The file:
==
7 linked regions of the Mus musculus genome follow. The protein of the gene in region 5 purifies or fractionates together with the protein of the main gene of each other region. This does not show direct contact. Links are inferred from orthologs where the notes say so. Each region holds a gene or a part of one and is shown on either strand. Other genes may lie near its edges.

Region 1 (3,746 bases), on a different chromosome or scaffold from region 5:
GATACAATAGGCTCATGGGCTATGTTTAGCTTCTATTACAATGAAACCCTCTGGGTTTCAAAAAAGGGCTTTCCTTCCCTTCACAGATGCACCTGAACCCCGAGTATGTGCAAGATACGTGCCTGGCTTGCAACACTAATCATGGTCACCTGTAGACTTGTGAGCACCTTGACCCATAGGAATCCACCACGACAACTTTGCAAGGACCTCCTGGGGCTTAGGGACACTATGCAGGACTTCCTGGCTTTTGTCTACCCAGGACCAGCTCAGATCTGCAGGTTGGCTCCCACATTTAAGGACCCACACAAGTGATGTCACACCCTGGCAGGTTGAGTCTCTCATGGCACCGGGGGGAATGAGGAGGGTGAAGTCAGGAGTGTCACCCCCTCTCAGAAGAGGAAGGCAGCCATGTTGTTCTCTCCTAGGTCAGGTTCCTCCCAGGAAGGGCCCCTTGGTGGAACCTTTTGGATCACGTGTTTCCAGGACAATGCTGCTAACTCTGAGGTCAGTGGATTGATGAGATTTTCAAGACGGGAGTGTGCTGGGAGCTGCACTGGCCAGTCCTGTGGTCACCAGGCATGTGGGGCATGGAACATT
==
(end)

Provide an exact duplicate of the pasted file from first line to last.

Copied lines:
7 linked regions of the Mus musculus genome follow. The protein of the gene in region 5 purifies or fractionates together with the protein of the main gene of each other region. This does not show direct contact. Links are inferred from orthologs where the notes say so. Each region holds a gene or a part of one and is shown on either strand. Other genes may lie near its edges.

Region 1 (3,746 bases), on a different chromosome or scaffold from region 5:
GATACAATAGGCTCATGGGCTATGTTTAGCTTCTATTACAATGAAACCCTCTGGGTTTCAAAAAAGGGCTTTCCTTCCCTTCACAGATGCACCTGAACCCCGAGTATGTGCAAGATACGTGCCTGGCTTGCAACACTAATCATGGTCACCTGTAGACTTGTGAGCACCTTGACCCATAGGAATCCACCACGACAACTTTGCAAGGACCTCCTGGGGCTTAGGGACACTATGCAGGACTTCCTGGCTTTTGTCTACCCAGGACCAGCTCAGATCTGCAGGTTGGCTCCCACATTTAAGGACCCACACAAGTGATGTCACACCCTGGCAGGTTGAGTCTCTCATGGCACCGGGGGGAATGAGGAGGGTGAAGTCAGGAGTGTCACCCCCTCTCAGAAGAGGAAGGCAGCCATGTTGTTCTCTCCTAGGTCAGGTTCCTCCCAGGAAGGGCCCCTTGGTGGAACCTTTTGGATCACGTGTTTCCAGGACAATGCTGCTAACTCTGAGGTCAGTGGATTGATGAGATTTTCAAGACGGGAGTGTGCTGGGAGCTGCACTGGCCAGTCCTGTGGTCACCAGGCATGTGGGGCATGGAACATT